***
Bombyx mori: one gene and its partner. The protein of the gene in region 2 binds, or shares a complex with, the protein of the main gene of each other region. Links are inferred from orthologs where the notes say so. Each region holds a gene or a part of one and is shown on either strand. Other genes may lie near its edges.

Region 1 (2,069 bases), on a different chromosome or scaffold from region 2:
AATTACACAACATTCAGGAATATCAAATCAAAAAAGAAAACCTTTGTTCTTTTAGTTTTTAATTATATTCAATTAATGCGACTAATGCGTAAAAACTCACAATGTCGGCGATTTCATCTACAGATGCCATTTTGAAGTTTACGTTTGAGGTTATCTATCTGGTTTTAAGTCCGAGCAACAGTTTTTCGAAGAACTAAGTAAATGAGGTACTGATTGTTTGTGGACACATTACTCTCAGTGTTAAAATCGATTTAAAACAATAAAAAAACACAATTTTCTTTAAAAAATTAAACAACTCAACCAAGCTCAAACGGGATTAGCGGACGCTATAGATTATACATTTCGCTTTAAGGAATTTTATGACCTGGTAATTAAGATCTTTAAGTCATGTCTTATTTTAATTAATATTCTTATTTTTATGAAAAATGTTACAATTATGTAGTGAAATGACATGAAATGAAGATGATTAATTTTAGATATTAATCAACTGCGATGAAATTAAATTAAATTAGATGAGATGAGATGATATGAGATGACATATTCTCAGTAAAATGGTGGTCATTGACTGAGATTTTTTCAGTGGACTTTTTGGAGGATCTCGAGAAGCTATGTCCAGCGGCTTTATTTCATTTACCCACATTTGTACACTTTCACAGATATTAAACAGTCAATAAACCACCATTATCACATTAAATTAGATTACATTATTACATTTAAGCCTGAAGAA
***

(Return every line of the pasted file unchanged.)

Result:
Bombyx mori: one gene and its partner. The protein of the gene in region 2 binds, or shares a complex with, the protein of the main gene of each other region. Links are inferred from orthologs where the notes say so. Each region holds a gene or a part of one and is shown on either strand. Other genes may lie near its edges.

Region 1 (2,069 bases), on a different chromosome or scaffold from region 2:
AATTACACAACATTCAGGAATATCAAATCAAAAAAGAAAACCTTTGTTCTTTTAGTTTTTAATTATATTCAATTAATGCGACTAATGCGTAAAAACTCACAATGTCGGCGATTTCATCTACAGATGCCATTTTGAAGTTTACGTTTGAGGTTATCTATCTGGTTTTAAGTCCGAGCAACAGTTTTTCGAAGAACTAAGTAAATGAGGTACTGATTGTTTGTGGACACATTACTCTCAGTGTTAAAATCGATTTAAAACAATAAAAAAACACAATTTTCTTTAAAAAATTAAACAACTCAACCAAGCTCAAACGGGATTAGCGGACGCTATAGATTATACATTTCGCTTTAAGGAATTTTATGACCTGGTAATTAAGATCTTTAAGTCATGTCTTATTTTAATTAATATTCTTATTTTTATGAAAAATGTTACAATTATGTAGTGAAATGACATGAAATGAAGATGATTAATTTTAGATATTAATCAACTGCGATGAAATTAAATTAAATTAGATGAGATGAGATGATATGAGATGACATATTCTCAGTAAAATGGTGGTCATTGACTGAGATTTTTTCAGTGGACTTTTTGGAGGATCTCGAGAAGCTATGTCCAGCGGCTTTATTTCATTTACCCACATTTGTACACTTTCACAGATATTAAACAGTCAATAAACCACCATTATCACATTAAATTAGATTACATTATTACATTTAAGCCTGAAGAA